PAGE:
University wins NSF grant to acquire ’optical tweezer’ to manipulate micron-scale matter
Pick up a pea with one chopstick while blindfolded and you’ll get a sense of the challenge researchers face when trying to manipulate single molecules. But that will now become considerably easier for engineers, scientists and students at Rice University.
A team led by Sibani Lisa Biswal of the Brown School of Engineering has won a $1 million National Science Foundation Major Research Instrumentation grant to obtain an optical tweezer , a powerful microscope that will allow researchers to manipulate, measure and monitor micron-scale particles to see how they change over time.
The new tool will bring together material scientists, physicists and biologists at Rice whose domains are becoming ever more collaborative. The Lumicks C-Trap instrument will be the company’s first in Texas, and will be made available not only to Rice researchers but also to collaborators from other institutions.
Having a modern machine on campus will be a boon to Biswal, the William M. McCardell Professor in Chemical Engineering and a professor of chemical and biomolecular engineering and of materials science and nanoengineering,and co-principal investigator Michael Diehl , an associate professor of bioengineering and of chemistry, who have in the past assembled their own optical tweezers.
"Our new faculty member Anna-Karin Gustavsson also builds her own and was excited to learn that Mike and I have, too," Biswal said. "But it’s not a trivial thing to build or maintain, and as students come and go, we lose the knowledge we need to use it. It took us several years to win a grant to buy a commercial machine."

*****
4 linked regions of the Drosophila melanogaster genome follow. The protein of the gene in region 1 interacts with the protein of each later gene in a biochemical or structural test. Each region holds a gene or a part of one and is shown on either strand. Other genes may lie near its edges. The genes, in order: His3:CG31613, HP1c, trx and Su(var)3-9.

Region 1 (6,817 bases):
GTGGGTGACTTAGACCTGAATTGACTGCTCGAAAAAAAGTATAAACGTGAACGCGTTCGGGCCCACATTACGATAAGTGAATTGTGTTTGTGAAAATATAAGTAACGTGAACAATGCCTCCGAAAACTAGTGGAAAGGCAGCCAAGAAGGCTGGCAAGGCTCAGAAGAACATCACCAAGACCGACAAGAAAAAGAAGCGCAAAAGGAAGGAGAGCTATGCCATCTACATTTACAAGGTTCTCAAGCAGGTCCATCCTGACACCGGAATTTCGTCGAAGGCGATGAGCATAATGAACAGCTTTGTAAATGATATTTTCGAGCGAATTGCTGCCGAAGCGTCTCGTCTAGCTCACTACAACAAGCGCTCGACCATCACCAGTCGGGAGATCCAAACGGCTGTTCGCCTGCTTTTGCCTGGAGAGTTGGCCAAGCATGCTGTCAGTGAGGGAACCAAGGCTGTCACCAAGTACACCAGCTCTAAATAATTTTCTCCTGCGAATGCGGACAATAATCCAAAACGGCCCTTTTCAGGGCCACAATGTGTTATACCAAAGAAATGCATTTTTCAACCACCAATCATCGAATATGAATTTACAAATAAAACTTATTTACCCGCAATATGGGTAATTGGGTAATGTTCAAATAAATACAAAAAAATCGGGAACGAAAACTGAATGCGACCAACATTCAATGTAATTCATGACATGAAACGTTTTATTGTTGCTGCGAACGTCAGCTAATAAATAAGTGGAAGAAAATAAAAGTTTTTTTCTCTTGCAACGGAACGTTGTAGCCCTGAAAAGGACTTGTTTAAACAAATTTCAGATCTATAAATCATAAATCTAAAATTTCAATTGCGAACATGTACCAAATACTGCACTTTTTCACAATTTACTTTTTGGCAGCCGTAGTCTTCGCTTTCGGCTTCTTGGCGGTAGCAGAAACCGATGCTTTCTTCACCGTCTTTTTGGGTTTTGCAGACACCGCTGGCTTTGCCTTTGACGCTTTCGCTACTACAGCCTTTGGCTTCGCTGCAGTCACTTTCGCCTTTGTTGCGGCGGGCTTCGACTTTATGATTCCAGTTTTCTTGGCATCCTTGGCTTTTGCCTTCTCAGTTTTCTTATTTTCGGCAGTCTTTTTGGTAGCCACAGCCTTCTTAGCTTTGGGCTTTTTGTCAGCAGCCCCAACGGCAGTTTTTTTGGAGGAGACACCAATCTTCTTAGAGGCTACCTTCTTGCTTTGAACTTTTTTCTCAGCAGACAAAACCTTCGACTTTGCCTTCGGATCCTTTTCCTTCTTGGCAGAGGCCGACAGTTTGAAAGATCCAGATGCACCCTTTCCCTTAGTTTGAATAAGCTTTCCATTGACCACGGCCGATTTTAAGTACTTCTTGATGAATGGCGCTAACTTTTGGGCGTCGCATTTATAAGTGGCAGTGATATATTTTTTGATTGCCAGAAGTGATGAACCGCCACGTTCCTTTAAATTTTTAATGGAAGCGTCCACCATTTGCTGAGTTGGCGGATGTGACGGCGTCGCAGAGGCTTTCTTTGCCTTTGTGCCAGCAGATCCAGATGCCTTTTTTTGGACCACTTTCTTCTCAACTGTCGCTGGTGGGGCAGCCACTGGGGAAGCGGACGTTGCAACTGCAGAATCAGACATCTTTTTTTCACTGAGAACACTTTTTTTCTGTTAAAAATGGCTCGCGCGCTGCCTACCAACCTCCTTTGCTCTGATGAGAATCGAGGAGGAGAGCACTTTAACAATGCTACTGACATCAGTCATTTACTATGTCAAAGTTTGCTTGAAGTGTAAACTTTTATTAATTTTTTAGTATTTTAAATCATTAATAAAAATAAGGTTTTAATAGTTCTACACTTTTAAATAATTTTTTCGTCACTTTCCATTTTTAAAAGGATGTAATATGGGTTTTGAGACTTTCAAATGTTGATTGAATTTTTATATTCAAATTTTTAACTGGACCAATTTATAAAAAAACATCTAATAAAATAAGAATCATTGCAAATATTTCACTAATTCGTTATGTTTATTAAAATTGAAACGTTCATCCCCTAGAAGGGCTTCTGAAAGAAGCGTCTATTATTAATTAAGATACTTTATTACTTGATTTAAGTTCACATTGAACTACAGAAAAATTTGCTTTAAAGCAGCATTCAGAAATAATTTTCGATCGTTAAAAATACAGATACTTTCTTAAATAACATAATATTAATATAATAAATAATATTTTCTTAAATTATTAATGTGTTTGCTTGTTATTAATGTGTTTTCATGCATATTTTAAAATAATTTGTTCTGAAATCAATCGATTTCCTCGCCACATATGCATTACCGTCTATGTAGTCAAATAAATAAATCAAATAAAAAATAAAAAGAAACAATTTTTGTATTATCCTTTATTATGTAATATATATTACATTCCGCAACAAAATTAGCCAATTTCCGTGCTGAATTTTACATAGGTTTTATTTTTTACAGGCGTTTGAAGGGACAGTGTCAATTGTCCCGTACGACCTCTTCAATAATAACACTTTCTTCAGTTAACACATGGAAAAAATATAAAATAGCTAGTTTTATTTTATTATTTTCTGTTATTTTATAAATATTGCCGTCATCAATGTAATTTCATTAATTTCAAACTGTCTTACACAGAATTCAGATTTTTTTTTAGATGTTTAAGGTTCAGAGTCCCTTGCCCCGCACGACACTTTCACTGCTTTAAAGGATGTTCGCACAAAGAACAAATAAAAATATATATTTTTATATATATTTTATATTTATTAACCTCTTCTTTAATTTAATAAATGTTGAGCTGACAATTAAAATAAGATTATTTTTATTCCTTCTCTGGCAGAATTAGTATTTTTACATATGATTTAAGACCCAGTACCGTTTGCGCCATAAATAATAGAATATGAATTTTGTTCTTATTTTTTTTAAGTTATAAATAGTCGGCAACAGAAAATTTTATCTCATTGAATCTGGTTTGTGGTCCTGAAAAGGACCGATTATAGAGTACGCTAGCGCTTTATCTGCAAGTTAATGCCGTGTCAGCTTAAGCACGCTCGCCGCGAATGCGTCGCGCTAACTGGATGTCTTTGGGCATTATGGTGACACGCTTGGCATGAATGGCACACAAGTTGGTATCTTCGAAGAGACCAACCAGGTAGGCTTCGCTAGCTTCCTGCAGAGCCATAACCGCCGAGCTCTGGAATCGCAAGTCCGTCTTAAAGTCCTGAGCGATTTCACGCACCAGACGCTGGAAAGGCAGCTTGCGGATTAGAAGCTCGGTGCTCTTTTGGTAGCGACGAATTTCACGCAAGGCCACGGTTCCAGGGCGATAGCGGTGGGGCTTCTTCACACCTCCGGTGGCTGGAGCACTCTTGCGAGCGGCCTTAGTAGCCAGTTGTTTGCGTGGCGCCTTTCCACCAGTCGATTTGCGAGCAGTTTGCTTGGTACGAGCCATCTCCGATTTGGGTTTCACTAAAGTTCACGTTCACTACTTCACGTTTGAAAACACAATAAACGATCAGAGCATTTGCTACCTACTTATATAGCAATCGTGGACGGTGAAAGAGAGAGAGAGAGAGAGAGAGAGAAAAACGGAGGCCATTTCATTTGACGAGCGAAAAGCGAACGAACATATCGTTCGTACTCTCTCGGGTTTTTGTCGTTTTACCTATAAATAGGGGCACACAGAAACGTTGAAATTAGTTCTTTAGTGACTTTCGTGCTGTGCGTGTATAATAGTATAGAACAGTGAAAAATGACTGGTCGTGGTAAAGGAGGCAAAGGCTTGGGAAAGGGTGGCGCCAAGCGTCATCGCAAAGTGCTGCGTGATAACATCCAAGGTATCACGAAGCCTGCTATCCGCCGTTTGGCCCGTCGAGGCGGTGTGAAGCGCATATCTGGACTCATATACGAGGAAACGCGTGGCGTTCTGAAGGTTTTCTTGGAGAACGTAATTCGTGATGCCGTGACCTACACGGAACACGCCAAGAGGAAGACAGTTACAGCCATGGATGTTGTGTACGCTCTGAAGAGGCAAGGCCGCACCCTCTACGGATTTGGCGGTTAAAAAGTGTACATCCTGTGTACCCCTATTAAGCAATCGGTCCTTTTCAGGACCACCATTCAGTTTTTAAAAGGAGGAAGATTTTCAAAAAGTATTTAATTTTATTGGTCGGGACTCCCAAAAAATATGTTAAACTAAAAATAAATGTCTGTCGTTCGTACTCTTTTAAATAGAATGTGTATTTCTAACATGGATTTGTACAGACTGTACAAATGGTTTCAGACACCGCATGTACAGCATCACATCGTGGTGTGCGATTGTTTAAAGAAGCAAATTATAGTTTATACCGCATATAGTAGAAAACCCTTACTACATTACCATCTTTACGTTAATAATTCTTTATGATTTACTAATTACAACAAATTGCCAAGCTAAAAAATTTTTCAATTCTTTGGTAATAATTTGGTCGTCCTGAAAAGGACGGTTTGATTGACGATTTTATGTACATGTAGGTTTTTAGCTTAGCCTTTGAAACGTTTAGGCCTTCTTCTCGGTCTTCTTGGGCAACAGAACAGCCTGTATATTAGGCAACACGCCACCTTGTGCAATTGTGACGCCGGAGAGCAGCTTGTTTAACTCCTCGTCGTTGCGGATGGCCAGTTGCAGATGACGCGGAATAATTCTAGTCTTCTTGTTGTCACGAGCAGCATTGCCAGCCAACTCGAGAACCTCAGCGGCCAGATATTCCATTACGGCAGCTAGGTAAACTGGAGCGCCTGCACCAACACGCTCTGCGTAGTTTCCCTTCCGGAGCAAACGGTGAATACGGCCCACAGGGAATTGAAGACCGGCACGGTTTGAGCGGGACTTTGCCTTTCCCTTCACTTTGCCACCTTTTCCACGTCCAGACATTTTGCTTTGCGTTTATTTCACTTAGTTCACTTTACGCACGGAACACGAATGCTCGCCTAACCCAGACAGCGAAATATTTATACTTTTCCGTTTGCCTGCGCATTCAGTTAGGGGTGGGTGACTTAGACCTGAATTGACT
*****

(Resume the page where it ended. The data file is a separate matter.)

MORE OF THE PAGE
Gustavsson, an assistant professor of chemistry who joined Rice as a CPRIT Scholar in 2020, and Robert Raphael , an associate professor of bioengineering, are also co-PIs on the project.
An optical tweezer, which earned its discoverer a Nobel Prize in 2018 , uses laser light to push small particles like atoms, molecules and living cells toward the center of another laser, which holds them in place without harm. The tweezer operates with piconewton (one-trillionth of a newton ) force.
"I use the analogy that it’s like a tractor beam in ’Star Trek,’ a beam of light able to hold and manipulate objects," Biswal said. "The beam has a certain width that can trap the object. Once it’s trapped, it’s almost like a bead with a spring attached to a wall, so you can move it inside the trap.
"If you pull it too much, it will disengage, but all of that gives us information about things like chemical bonds," she said, noting she’ll use the instrument to manipulate and capture images of colloidal copolymer chains assembled in her lab.
Rice researchers will also use the instrument to enhance understanding of the binding strength of proteins, the physics of lipid membrane systems, the structures and dynamics of charged polymers, the movement of particles inside living cells and the function of auditory hair cells.
The team expects delivery of the instrument early next year.
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